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We’ve previously written about the U.S. Supreme Court’s decision in EEOC v. Mach Mining as it relates to the issue of administrative conciliation requirement, as well as the circuit court’s subsequent ruling upon remand from the Supreme Court.  This time we focus on the district court’s refusal to allow the EEOC to amend their complaint to add party defendants who weren’t named in the EEOC’s Letter of Determination and didn’t have actual notice or an opportunity to conciliate.

This opinion is instructive on both the issue of adding entities as defendants who did not receive notice nor have an opportunity to conciliate. Additionally, the opinion is helpful to entities trying to defeat the EEOC’s “single employer” notice arguments.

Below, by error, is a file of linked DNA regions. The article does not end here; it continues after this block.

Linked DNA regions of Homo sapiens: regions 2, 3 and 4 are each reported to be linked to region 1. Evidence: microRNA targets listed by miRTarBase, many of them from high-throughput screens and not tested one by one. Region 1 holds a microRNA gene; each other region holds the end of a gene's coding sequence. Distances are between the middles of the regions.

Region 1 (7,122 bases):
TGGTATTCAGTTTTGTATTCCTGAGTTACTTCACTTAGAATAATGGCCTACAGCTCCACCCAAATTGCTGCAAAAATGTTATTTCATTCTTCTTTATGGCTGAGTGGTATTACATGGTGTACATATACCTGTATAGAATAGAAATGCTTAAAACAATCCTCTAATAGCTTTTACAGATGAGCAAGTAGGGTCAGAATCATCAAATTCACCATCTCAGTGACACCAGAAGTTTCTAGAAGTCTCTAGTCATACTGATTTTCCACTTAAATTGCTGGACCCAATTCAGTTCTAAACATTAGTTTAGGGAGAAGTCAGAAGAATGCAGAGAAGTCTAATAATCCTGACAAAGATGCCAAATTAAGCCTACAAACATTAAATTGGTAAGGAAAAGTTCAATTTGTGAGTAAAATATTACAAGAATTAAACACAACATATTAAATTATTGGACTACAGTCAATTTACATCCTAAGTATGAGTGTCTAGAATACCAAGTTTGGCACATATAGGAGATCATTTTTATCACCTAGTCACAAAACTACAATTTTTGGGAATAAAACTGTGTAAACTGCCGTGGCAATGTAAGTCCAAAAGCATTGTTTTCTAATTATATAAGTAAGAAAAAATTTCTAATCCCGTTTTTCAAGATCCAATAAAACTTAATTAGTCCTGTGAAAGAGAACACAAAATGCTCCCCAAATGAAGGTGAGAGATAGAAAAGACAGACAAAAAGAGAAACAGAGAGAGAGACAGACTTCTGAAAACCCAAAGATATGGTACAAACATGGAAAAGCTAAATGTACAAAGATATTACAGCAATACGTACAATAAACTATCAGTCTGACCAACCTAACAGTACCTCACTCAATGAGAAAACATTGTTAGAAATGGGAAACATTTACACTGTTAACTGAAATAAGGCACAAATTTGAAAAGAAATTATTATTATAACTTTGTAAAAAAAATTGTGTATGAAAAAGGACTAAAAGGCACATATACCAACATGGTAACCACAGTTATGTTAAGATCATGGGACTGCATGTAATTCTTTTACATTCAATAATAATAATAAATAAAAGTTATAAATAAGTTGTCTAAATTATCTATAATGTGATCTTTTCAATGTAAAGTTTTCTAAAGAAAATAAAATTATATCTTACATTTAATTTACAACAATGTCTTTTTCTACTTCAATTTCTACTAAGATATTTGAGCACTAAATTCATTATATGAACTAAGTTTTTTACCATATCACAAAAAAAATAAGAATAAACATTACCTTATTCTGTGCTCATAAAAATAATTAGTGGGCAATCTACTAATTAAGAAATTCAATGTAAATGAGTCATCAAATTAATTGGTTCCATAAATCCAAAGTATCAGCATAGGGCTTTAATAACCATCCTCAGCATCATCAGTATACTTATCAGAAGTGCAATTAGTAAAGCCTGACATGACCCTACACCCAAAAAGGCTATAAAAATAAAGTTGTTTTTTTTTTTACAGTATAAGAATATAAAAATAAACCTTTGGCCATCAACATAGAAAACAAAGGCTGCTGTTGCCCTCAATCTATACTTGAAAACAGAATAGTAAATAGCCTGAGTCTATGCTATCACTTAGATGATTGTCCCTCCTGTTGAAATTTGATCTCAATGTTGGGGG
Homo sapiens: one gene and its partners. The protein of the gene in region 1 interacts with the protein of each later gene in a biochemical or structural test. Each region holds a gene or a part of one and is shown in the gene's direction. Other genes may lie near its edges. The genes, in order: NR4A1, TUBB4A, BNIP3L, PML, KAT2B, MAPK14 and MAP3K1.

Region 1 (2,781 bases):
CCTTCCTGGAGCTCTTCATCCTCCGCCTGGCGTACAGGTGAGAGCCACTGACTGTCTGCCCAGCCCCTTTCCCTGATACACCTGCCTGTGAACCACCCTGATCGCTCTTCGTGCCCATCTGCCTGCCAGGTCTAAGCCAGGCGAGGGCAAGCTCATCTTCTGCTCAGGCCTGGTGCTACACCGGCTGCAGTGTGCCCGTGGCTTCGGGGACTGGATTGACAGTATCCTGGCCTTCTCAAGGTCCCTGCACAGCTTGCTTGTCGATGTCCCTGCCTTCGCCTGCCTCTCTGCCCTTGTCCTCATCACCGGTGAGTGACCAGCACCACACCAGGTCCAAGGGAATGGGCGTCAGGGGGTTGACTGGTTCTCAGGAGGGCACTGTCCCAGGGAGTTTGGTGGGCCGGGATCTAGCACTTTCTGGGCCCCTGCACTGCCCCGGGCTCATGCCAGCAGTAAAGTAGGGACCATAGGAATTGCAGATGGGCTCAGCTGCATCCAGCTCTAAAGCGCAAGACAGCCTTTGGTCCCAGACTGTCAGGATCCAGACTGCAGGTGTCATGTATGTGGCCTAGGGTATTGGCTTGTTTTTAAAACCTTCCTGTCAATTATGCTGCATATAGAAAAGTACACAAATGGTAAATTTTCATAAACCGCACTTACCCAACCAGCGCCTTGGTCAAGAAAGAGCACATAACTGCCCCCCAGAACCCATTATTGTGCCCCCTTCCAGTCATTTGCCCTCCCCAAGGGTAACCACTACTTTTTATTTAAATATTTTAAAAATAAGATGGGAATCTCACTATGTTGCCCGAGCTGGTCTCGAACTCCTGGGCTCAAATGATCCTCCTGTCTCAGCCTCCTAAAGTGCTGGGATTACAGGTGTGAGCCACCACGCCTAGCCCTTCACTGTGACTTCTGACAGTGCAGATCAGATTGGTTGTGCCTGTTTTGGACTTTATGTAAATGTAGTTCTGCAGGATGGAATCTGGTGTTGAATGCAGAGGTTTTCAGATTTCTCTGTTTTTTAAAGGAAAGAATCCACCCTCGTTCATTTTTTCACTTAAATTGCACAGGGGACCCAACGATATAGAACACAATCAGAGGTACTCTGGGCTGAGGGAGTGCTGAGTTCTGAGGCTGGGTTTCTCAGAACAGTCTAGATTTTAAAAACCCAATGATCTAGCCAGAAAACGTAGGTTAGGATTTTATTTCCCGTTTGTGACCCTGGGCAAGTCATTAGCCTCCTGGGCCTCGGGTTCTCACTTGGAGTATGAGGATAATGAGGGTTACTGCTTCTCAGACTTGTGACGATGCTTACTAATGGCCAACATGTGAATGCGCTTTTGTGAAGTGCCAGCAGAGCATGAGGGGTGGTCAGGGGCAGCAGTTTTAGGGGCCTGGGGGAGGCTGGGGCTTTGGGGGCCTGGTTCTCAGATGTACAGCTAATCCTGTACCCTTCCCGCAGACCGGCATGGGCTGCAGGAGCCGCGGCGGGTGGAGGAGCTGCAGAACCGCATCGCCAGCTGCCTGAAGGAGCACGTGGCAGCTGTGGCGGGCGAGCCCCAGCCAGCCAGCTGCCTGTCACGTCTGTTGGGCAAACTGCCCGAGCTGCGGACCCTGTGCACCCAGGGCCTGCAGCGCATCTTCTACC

The EEOC argued that it should be allowed to add the parties under the “single employer” theory which provides that, “notice to one entity is notice to all.” The EEOC argued that Mach Mining was sufficiently aligned with the other entities to fall under the EEOC charge and cited to several cases in support of their argument. The Court considered these cases, but determined that the EEOC had not demonstrated that any of the additional entities exercised a level of control over Mach Mining’s hiring/firing procedures sufficient to bring them within the “single employer” theory.  Further, the EEOC acknowledged that some of the entities did not receive notice nor have an opportunity to conciliate and it failed to show that they could provide relief that Mach Mining could not provide.  For the above reasons, District Judge J. Phil Gilbert denied the EEOC’s motion for leave to amend the complaint to add some of these entities as party defendants.